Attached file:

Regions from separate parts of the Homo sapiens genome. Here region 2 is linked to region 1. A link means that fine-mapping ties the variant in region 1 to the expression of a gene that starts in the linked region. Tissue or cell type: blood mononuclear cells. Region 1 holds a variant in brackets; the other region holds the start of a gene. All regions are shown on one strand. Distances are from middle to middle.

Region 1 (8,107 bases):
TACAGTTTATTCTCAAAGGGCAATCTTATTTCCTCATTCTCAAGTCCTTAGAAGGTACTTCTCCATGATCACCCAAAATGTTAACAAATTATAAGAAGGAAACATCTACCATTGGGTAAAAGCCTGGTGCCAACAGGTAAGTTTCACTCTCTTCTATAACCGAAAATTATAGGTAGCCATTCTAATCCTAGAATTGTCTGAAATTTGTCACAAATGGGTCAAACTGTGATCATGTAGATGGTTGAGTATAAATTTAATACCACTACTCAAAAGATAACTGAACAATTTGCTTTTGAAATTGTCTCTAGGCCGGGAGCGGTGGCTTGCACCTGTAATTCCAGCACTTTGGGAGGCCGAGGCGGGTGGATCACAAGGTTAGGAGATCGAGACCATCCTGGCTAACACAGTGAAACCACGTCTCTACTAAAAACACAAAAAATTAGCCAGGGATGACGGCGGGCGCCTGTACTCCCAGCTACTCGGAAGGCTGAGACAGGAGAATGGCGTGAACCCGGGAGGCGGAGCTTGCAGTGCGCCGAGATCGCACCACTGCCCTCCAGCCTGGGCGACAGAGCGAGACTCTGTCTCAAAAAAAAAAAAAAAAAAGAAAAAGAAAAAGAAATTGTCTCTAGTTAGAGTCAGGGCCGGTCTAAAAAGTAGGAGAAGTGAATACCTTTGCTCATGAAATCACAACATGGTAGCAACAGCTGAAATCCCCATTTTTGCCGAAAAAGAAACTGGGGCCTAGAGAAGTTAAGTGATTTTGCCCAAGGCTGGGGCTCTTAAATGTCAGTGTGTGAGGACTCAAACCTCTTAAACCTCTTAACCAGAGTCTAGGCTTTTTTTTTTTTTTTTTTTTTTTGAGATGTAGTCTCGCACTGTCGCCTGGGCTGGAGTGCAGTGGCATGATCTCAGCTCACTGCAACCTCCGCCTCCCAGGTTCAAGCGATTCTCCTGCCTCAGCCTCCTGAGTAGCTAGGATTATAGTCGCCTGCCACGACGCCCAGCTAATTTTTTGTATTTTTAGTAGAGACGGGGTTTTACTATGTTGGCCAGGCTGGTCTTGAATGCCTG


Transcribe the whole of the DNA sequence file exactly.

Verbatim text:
Regions from separate parts of the Homo sapiens genome. Here region 2 is linked to region 1. A link means that fine-mapping ties the variant in region 1 to the expression of a gene that starts in the linked region. Tissue or cell type: blood mononuclear cells. Region 1 holds a variant in brackets; the other region holds the start of a gene. All regions are shown on one strand. Distances are from middle to middle.

Region 1 (8,107 bases):
TACAGTTTATTCTCAAAGGGCAATCTTATTTCCTCATTCTCAAGTCCTTAGAAGGTACTTCTCCATGATCACCCAAAATGTTAACAAATTATAAGAAGGAAACATCTACCATTGGGTAAAAGCCTGGTGCCAACAGGTAAGTTTCACTCTCTTCTATAACCGAAAATTATAGGTAGCCATTCTAATCCTAGAATTGTCTGAAATTTGTCACAAATGGGTCAAACTGTGATCATGTAGATGGTTGAGTATAAATTTAATACCACTACTCAAAAGATAACTGAACAATTTGCTTTTGAAATTGTCTCTAGGCCGGGAGCGGTGGCTTGCACCTGTAATTCCAGCACTTTGGGAGGCCGAGGCGGGTGGATCACAAGGTTAGGAGATCGAGACCATCCTGGCTAACACAGTGAAACCACGTCTCTACTAAAAACACAAAAAATTAGCCAGGGATGACGGCGGGCGCCTGTACTCCCAGCTACTCGGAAGGCTGAGACAGGAGAATGGCGTGAACCCGGGAGGCGGAGCTTGCAGTGCGCCGAGATCGCACCACTGCCCTCCAGCCTGGGCGACAGAGCGAGACTCTGTCTCAAAAAAAAAAAAAAAAAAGAAAAAGAAAAAGAAATTGTCTCTAGTTAGAGTCAGGGCCGGTCTAAAAAGTAGGAGAAGTGAATACCTTTGCTCATGAAATCACAACATGGTAGCAACAGCTGAAATCCCCATTTTTGCCGAAAAAGAAACTGGGGCCTAGAGAAGTTAAGTGATTTTGCCCAAGGCTGGGGCTCTTAAATGTCAGTGTGTGAGGACTCAAACCTCTTAAACCTCTTAACCAGAGTCTAGGCTTTTTTTTTTTTTTTTTTTTTTTGAGATGTAGTCTCGCACTGTCGCCTGGGCTGGAGTGCAGTGGCATGATCTCAGCTCACTGCAACCTCCGCCTCCCAGGTTCAAGCGATTCTCCTGCCTCAGCCTCCTGAGTAGCTAGGATTATAGTCGCCTGCCACGACGCCCAGCTAATTTTTTGTATTTTTAGTAGAGACGGGGTTTTACTATGTTGGCCAGGCTGGTCTTGAATGCCTG